Jump to content
House Price Crash Forum

Jim B.

Members
  • Content Count

    1,321
  • Joined

  • Last visited

About Jim B.

  • Rank
    HPC Veteran
  1. HA HA HA. You obviously have a very short memory or are about 12. I remember the last recession in Bristol. Prices in Bristol are simply unsustainable. They will collapse next year.
  2. The low has not been reached as an artifical floor has been in place for political reasons. Low interest rates, government ordering banks not to reposses etc. After the election I think nature will take it's course. We were expecting a bear trap/dead cat bounce and we've had one, it's downhill from here.
  3. If you thought that through you would realise it's not possible. 2007 prices were what they were because of massive easy lending. You won't be able to get to those prices again in the current climate, or at least in the next 5 years I would think. Just think through logically waht you are saying. There is nothing to support these prices. This data is all skewed because of the low transaction levels. It doesn't paint a true picture.
  4. The best deals are still for those who want 60% so I think they are thinking of more than 10% falls
  5. Purely anecdotal but there is a nice little street behind me with about 15 houses on it. The type that a teacher or a young professional couple would buy. Anyway, there was nothing for sale on it a few weeks ago and now I was shocked to see 4 houses for sale and one for rent. Looks like the flood of properties has started, so good news for lower prices.
  6. Now, I'm no expert myself, but you could get the cheapest mortgage on offer with that much, the low rates they have for 60% LTV. So, if the rate you were paying was significantly less than you could get for a fixed rate bond you would actually make money out of this. I.e borrow £100k at 3%, put your £100k in a fixed bond for 5%.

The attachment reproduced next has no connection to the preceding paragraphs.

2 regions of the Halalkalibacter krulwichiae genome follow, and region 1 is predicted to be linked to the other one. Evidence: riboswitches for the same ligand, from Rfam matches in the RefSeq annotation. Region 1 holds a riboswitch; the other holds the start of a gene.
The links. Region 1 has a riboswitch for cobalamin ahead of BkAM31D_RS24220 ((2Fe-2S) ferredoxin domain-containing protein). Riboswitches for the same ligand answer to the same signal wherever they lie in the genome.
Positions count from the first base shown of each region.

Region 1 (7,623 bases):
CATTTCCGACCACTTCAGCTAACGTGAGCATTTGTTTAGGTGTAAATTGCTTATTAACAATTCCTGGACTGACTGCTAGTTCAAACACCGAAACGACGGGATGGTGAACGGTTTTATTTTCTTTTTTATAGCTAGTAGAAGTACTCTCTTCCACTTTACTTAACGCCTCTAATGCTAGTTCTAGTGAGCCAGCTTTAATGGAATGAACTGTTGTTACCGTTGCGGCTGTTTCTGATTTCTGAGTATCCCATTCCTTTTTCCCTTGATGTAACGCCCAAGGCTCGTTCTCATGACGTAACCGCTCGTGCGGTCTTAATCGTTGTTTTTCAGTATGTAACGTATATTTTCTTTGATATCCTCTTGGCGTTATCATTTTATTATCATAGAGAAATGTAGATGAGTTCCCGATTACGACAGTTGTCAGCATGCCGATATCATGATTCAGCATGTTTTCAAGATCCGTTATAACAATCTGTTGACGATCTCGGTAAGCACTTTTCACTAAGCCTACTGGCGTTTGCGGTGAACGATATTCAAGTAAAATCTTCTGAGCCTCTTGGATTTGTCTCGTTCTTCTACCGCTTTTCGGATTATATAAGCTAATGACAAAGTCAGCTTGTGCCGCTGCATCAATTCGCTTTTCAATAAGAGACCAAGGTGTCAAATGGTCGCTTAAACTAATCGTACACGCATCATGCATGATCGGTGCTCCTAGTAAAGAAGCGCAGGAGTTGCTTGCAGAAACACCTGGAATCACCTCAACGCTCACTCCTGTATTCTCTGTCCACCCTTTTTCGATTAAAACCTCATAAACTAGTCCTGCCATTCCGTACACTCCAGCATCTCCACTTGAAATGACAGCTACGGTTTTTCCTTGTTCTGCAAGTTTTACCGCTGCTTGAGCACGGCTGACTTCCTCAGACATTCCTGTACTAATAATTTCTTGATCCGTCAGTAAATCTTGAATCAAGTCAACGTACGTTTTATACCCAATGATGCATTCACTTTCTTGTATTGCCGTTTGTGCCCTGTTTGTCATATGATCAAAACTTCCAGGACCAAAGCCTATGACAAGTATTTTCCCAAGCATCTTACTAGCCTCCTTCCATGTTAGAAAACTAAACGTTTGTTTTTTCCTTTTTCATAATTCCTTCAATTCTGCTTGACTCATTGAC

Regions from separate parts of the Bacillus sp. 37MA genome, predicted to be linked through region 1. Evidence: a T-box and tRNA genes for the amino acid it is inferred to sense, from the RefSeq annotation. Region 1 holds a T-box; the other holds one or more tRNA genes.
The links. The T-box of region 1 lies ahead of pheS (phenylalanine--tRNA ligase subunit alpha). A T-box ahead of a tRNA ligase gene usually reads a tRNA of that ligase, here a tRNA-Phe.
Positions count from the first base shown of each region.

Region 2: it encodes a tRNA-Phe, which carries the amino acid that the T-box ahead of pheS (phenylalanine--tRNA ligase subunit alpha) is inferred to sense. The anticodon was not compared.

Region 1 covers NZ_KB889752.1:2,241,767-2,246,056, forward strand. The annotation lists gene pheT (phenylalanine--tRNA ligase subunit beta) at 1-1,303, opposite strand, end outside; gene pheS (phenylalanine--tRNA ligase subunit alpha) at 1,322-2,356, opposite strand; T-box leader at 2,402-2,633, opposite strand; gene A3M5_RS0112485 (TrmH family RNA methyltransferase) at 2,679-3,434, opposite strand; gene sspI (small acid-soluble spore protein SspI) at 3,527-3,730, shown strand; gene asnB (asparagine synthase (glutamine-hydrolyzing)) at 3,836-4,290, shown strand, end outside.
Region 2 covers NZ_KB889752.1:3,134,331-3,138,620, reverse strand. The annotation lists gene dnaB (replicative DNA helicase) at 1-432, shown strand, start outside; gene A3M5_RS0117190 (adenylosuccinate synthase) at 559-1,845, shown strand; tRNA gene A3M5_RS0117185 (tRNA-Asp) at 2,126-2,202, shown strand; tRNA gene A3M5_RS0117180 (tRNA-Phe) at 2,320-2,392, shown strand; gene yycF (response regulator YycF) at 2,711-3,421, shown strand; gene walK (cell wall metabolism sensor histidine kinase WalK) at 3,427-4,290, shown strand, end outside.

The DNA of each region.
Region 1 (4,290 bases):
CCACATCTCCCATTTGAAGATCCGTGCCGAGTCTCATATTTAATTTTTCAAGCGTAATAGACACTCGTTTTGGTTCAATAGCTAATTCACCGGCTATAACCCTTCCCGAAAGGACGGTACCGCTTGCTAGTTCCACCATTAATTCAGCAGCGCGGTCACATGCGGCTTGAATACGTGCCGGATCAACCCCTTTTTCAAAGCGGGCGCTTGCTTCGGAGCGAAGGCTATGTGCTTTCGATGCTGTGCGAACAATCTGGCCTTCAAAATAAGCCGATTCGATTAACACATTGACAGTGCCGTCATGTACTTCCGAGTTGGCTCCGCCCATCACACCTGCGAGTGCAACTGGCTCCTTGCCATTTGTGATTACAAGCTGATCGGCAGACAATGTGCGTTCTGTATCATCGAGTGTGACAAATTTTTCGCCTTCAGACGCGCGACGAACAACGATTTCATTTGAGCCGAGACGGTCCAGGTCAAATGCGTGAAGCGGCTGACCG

7. +1. But wait a while. You will be in a superb bargaining position. You should get at least 10% off for a quick cash sale.
  8. Well done. I can't believe they are leading on '81% Up'. What a selective, and biased, ways to look at the figures.
  9. +1. Unless you can get a real bargain now (50% of 2007). Unemployment is rising, this will be added to by the public sector cuts, banks are not lending silly money again. IMO house prices will only go one way. House prices do not rise when unemployment is rising rapidly, you don't have to be an expert to know this.
  10. Sell as quick as you can. You've only got a small loss so far. Prices have to drop further, and flats more than houses. The worst type, yes, shared ownership. These will be impossible to sell, as people will be able to buy flats outright.
  11. Door slammed on ftb's http://www.guardian.co.uk/money/2009/sep/1...uyers-mortgages and in the comment section, the ever bearful Patrick Collinson 'Too soon to talk about recovery' http://www.guardian.co.uk/money/2009/sep/1...es-house-prices "So, we still have high house prices, high interest rates, high deposits, and no wholesale funding. Just what sort of base do the "optimists" think this forms for a "recovery"? I'm in the other camp of optimists – those who are optimistic that prices will stagnate or fall for years to come."
  12. I'm convinced things are going to get much worse. The economy is in a terrible state, unemployment will soar, cuts in public spending. More specifically, I was reading in the Guardian, that house prices are still very high, mortgage rates for anyone wanting over 60% are on average over 6%. So essentially not much change from peak, yet the lending has vanished. There is only one way prices can go.
×
×
  • Create New...

Important Information

We have placed cookies on your device to help make this website better. You can adjust your cookie settings, otherwise we'll assume you're okay to continue.